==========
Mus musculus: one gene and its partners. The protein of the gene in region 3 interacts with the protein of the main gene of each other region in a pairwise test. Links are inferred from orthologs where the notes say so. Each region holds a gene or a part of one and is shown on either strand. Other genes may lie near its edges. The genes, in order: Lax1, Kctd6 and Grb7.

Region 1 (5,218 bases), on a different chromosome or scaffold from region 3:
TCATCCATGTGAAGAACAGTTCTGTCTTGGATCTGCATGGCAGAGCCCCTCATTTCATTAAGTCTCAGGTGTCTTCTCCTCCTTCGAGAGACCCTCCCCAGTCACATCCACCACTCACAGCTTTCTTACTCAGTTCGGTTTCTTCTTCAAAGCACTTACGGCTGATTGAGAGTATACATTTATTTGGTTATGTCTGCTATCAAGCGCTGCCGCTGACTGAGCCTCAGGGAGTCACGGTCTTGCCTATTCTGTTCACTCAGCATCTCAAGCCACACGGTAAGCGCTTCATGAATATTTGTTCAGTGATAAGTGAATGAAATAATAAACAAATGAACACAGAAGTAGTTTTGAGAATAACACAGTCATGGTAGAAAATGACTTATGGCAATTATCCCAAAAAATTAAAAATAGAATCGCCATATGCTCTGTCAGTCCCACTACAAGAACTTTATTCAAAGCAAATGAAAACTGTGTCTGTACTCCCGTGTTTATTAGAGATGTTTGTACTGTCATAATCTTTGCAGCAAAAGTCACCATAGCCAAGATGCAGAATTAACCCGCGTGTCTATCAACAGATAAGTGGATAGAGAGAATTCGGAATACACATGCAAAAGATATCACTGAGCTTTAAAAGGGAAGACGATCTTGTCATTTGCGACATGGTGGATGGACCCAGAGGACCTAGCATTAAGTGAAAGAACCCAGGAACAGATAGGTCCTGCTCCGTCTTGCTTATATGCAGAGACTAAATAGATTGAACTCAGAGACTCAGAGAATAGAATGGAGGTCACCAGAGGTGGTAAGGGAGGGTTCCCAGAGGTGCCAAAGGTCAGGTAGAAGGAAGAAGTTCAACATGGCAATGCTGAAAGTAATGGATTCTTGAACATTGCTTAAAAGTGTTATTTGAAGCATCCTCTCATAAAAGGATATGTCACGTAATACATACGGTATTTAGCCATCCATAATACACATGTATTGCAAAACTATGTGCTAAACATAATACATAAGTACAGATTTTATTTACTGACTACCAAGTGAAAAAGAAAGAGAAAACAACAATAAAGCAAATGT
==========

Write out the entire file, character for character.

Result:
Mus musculus: one gene and its partners. The protein of the gene in region 3 interacts with the protein of the main gene of each other region in a pairwise test. Links are inferred from orthologs where the notes say so. Each region holds a gene or a part of one and is shown on either strand. Other genes may lie near its edges. The genes, in order: Lax1, Kctd6 and Grb7.

Region 1 (5,218 bases), on a different chromosome or scaffold from region 3:
TCATCCATGTGAAGAACAGTTCTGTCTTGGATCTGCATGGCAGAGCCCCTCATTTCATTAAGTCTCAGGTGTCTTCTCCTCCTTCGAGAGACCCTCCCCAGTCACATCCACCACTCACAGCTTTCTTACTCAGTTCGGTTTCTTCTTCAAAGCACTTACGGCTGATTGAGAGTATACATTTATTTGGTTATGTCTGCTATCAAGCGCTGCCGCTGACTGAGCCTCAGGGAGTCACGGTCTTGCCTATTCTGTTCACTCAGCATCTCAAGCCACACGGTAAGCGCTTCATGAATATTTGTTCAGTGATAAGTGAATGAAATAATAAACAAATGAACACAGAAGTAGTTTTGAGAATAACACAGTCATGGTAGAAAATGACTTATGGCAATTATCCCAAAAAATTAAAAATAGAATCGCCATATGCTCTGTCAGTCCCACTACAAGAACTTTATTCAAAGCAAATGAAAACTGTGTCTGTACTCCCGTGTTTATTAGAGATGTTTGTACTGTCATAATCTTTGCAGCAAAAGTCACCATAGCCAAGATGCAGAATTAACCCGCGTGTCTATCAACAGATAAGTGGATAGAGAGAATTCGGAATACACATGCAAAAGATATCACTGAGCTTTAAAAGGGAAGACGATCTTGTCATTTGCGACATGGTGGATGGACCCAGAGGACCTAGCATTAAGTGAAAGAACCCAGGAACAGATAGGTCCTGCTCCGTCTTGCTTATATGCAGAGACTAAATAGATTGAACTCAGAGACTCAGAGAATAGAATGGAGGTCACCAGAGGTGGTAAGGGAGGGTTCCCAGAGGTGCCAAAGGTCAGGTAGAAGGAAGAAGTTCAACATGGCAATGCTGAAAGTAATGGATTCTTGAACATTGCTTAAAAGTGTTATTTGAAGCATCCTCTCATAAAAGGATATGTCACGTAATACATACGGTATTTAGCCATCCATAATACACATGTATTGCAAAACTATGTGCTAAACATAATACATAAGTACAGATTTTATTTACTGACTACCAAGTGAAAAAGAAAGAGAAAACAACAATAAAGCAAATGT